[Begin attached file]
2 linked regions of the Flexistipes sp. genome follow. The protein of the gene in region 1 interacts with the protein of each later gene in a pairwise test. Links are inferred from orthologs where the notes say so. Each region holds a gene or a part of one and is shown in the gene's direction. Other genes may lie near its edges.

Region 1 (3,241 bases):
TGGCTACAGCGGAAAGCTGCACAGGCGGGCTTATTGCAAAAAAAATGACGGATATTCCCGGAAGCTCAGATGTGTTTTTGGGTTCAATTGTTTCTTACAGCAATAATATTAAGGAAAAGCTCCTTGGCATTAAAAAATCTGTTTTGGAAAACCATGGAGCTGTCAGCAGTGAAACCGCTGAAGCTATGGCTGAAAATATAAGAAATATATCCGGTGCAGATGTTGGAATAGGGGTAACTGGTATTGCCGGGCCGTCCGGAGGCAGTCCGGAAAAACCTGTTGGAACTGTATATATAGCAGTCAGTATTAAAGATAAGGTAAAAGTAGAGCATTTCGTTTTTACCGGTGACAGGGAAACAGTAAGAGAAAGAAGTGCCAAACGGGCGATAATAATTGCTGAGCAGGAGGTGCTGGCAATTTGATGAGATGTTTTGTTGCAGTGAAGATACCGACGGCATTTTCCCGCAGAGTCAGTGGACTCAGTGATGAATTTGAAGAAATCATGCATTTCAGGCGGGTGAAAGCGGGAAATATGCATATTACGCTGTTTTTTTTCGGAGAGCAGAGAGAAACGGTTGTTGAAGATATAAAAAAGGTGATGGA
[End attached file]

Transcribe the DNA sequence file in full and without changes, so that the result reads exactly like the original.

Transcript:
2 linked regions of the Flexistipes sp. genome follow. The protein of the gene in region 1 interacts with the protein of each later gene in a pairwise test. Links are inferred from orthologs where the notes say so. Each region holds a gene or a part of one and is shown in the gene's direction. Other genes may lie near its edges.

Region 1 (3,241 bases):
TGGCTACAGCGGAAAGCTGCACAGGCGGGCTTATTGCAAAAAAAATGACGGATATTCCCGGAAGCTCAGATGTGTTTTTGGGTTCAATTGTTTCTTACAGCAATAATATTAAGGAAAAGCTCCTTGGCATTAAAAAATCTGTTTTGGAAAACCATGGAGCTGTCAGCAGTGAAACCGCTGAAGCTATGGCTGAAAATATAAGAAATATATCCGGTGCAGATGTTGGAATAGGGGTAACTGGTATTGCCGGGCCGTCCGGAGGCAGTCCGGAAAAACCTGTTGGAACTGTATATATAGCAGTCAGTATTAAAGATAAGGTAAAAGTAGAGCATTTCGTTTTTACCGGTGACAGGGAAACAGTAAGAGAAAGAAGTGCCAAACGGGCGATAATAATTGCTGAGCAGGAGGTGCTGGCAATTTGATGAGATGTTTTGTTGCAGTGAAGATACCGACGGCATTTTCCCGCAGAGTCAGTGGACTCAGTGATGAATTTGAAGAAATCATGCATTTCAGGCGGGTGAAAGCGGGAAATATGCATATTACGCTGTTTTTTTTCGGAGAGCAGAGAGAAACGGTTGTTGAAGATATAAAAAAGGTGATGGA